During Donald Trump’s campaign rally in Arizona on Tuesday (June 23), one speaker complained about the “cancelation” of Aunt Jemima and called the syrup brand’s trademark “the American dream.”
“Aunt Jemima was canceled. If you didn’t know, Nancy Green, the original first Aunt Jemima, she was a picture of the American dream,” student Reagan Escudé told the crowd. “She was a freed slave who went on to be the face of the pancake syrup we love and have in our pantries today.”
“She fought for equality and now the leftist mob is trying to erase her legacy,” she continued. “And might I mention how privileged we are as a nation if our biggest is concern is a bottle of pancake syrup.”
A former slave, Green became the first African American woman to portray the syrup brand’s trademark character of “Aunt Jemima.” The fictional image is based on the slavery-era mammy archetype and the character’s name was inspired by a minstrel song called “Old Aunt Jemima,” which was primarily performed by white men in blackface. Last week, Quaker Oats stated that it would change the brand’s name and image after admitting both are “based on a racial stereotype.”
Escudé’s comments were met with backlash on social media, especially considering the murky details surrounding Green’s compensation for her work with the syrup brand. Green was allegedly offered a lifetime contract for her portrayal of the brand’s trademark. However, according to her obituary, the 89-year-old woman worked as a housekeeper until her death and was buried in an unmarked grave.
Bronzeville Historical Society Founder Sherry Williams discovered Green’s resting place in 2015 and reportedly reached out Quaker Oats for their support in giving her grave a headstone. However, the company told Williams that “Nancy Green and Aunt Jemima aren’t the same — that Aunt Jemima is a fictitious character” and declined to finance a headstone.
Additionally, in 2014, the great-grandsons of Green and another woman who portrayed Aunt Jemima, Anna S. Harrington, sued PepsiCo and accused the company of exploiting both women and cheating them out of the financial compensation they were promised. The multi-billion dollar lawsuit was dismissed with prejudice.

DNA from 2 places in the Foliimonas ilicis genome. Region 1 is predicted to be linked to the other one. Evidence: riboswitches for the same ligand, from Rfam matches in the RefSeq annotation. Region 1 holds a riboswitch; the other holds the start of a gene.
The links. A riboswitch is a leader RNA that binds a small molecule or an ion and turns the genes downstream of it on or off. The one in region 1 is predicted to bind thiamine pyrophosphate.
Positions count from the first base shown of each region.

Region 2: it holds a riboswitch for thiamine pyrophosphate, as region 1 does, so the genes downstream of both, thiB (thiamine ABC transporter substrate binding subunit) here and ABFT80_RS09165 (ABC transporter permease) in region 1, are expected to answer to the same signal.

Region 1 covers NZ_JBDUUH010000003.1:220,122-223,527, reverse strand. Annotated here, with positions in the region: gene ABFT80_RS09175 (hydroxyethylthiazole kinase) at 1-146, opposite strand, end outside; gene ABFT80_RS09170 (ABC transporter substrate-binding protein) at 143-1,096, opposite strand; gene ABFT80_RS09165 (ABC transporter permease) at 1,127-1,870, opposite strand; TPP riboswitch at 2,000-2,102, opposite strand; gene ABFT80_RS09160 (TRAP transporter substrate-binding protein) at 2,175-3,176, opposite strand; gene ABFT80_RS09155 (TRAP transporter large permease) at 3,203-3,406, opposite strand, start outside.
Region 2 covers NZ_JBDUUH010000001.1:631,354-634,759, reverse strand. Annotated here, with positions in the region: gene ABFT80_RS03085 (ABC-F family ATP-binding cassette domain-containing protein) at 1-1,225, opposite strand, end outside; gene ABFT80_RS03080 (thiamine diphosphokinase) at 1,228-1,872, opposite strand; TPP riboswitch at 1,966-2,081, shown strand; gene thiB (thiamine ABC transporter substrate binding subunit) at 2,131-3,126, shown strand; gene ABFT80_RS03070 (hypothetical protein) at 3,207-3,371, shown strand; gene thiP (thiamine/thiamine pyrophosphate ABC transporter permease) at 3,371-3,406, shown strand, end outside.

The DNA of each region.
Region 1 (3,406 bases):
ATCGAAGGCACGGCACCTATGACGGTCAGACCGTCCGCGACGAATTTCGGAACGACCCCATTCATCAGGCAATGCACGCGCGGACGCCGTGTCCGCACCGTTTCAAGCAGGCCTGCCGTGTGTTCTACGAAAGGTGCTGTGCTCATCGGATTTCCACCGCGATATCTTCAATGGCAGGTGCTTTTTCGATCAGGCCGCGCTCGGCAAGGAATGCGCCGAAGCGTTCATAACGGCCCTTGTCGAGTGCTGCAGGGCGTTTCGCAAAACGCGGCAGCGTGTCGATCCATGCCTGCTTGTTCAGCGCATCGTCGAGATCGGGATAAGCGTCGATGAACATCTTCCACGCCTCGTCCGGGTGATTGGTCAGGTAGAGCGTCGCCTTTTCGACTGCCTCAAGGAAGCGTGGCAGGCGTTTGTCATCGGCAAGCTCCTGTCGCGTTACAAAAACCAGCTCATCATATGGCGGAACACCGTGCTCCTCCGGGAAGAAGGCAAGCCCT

Elsewhere in her speech, Escudé remarked on the “chaos of the Black Lives Matter movement” and claimed that “[racism] cannot be resolved by any law, protest or march.” She also praised Trump’s refusal to “apologize to the leftist mob.”
Watch a snippet from Escudé’s speech and find Twitter reactions to her statements below.
“Aunt Jemima was canceled… She was the picture of the American dream. She was a freed slave who went on to be the face of the pancake syrup." -- A student at Trump’s event on Tuesday pic.twitter.com/jgONhiXiza— Peter Wade ♂️ (@brooklynmutt) June 24, 2020
Where does this woman go to school? Aunt Jemima was a fictitious character. https://t.co/hrMJnQhjfc— David Corn (@DavidCornDC) June 24, 2020
When I heard a white girl said aunt jemima was the American Dream pic.twitter.com/xXIJb9OOtt— Chelsea Thee Weed Witch (@weedwitch702) June 24, 2020
Nancy Green, who portrayed Aunt Jemima, made so little off bein' the face of maple syrup, she continued to work as a housekeeper until a few years before her death in 1923.— Tea Pain (@TeaPainUSA) June 24, 2020
This is exactly the "American Dream" Trump has for minorities.https://t.co/6WZUcbAMuw
AuntJemima was the American dream? Imagine standing in front of ppl saying stupid shit like that. Fool please,aint nobody birthing y’all’s babies no more. These MFs love2victimize themselves by whining about losing symbols of their white supremacist culture. They’re batshit crazy https://t.co/lJKg7MKqak— Kenny BooYah! (@KwikWarren) June 24, 2020
While it’s appreciated that we’re making some changes in our country (taking down racist statues, changing Rhode Island’s name, getting rid of Aunt Jemima, etc) I feel like y’all are doing everything but holding police accountable for murdering Black ppl. Let’s start there? Boom. pic.twitter.com/wbK88tnveX— ♛ BLM ✊ ✊ ✊ ♛ (@rauhling_bizzle) June 24, 2020
Nancy Green, the model for Aunt Jemima, rests in this unmarked grave. In 1923 she was killed at age 89 when a speeding car hit her. She was buried without a headstone. Years ago, Sherry Williams reached out to Quaker Oats for their support for Green's headstone. They said no. https://t.co/kfMcbsUp6n pic.twitter.com/iIjeJQlMFZ— Leah Richier (@CallMeRichier) June 24, 2020
What a terribly uneducated perspective here.— TUCKy (@tuckerwwe) June 24, 2020
Anyone who doesn’t understand why Aunt Jemima is offensive should read about the “Mammy” and the song “Old Aunt Jemima” https://t.co/oHnpO4n4vK
The real life "Aunt Jemima" was Nancy Green, who signed a "lifetime contract" that paid virtually nothing. Green was still working as a housekeeper when she died at age 76. Not really the American dream. https://t.co/Ju8YAVlAro— Bleachy McBleachface (@MusicReviewer7) June 24, 2020
Republicans are fighting harder for Aunt Jemima than for black people... pic.twitter.com/5jqVLiamGK— dismantle white supremacy (@DaVonTooMuch) June 24, 2020
They want to keep the racist stereotype of a fictional Aunt Jemima on the pancake syrup but they don't want put real life freedom fighter Harriet Tubman on the $20 bill. https://t.co/M7tRpzjMlz— Keith Boykin (@keithboykin) June 24, 2020
Ummm...Aunt Jemima was a fictional character first created for a minstrel show by Chris Rutt, a popular racist from the late 19th Century who danced and sang in black face.— Kurt Eichenwald (@kurteichenwald) June 24, 2020
Do ANY conservatives/Trumpers know ANYTHING about the topics they whine about? https://t.co/tOejFuZo4M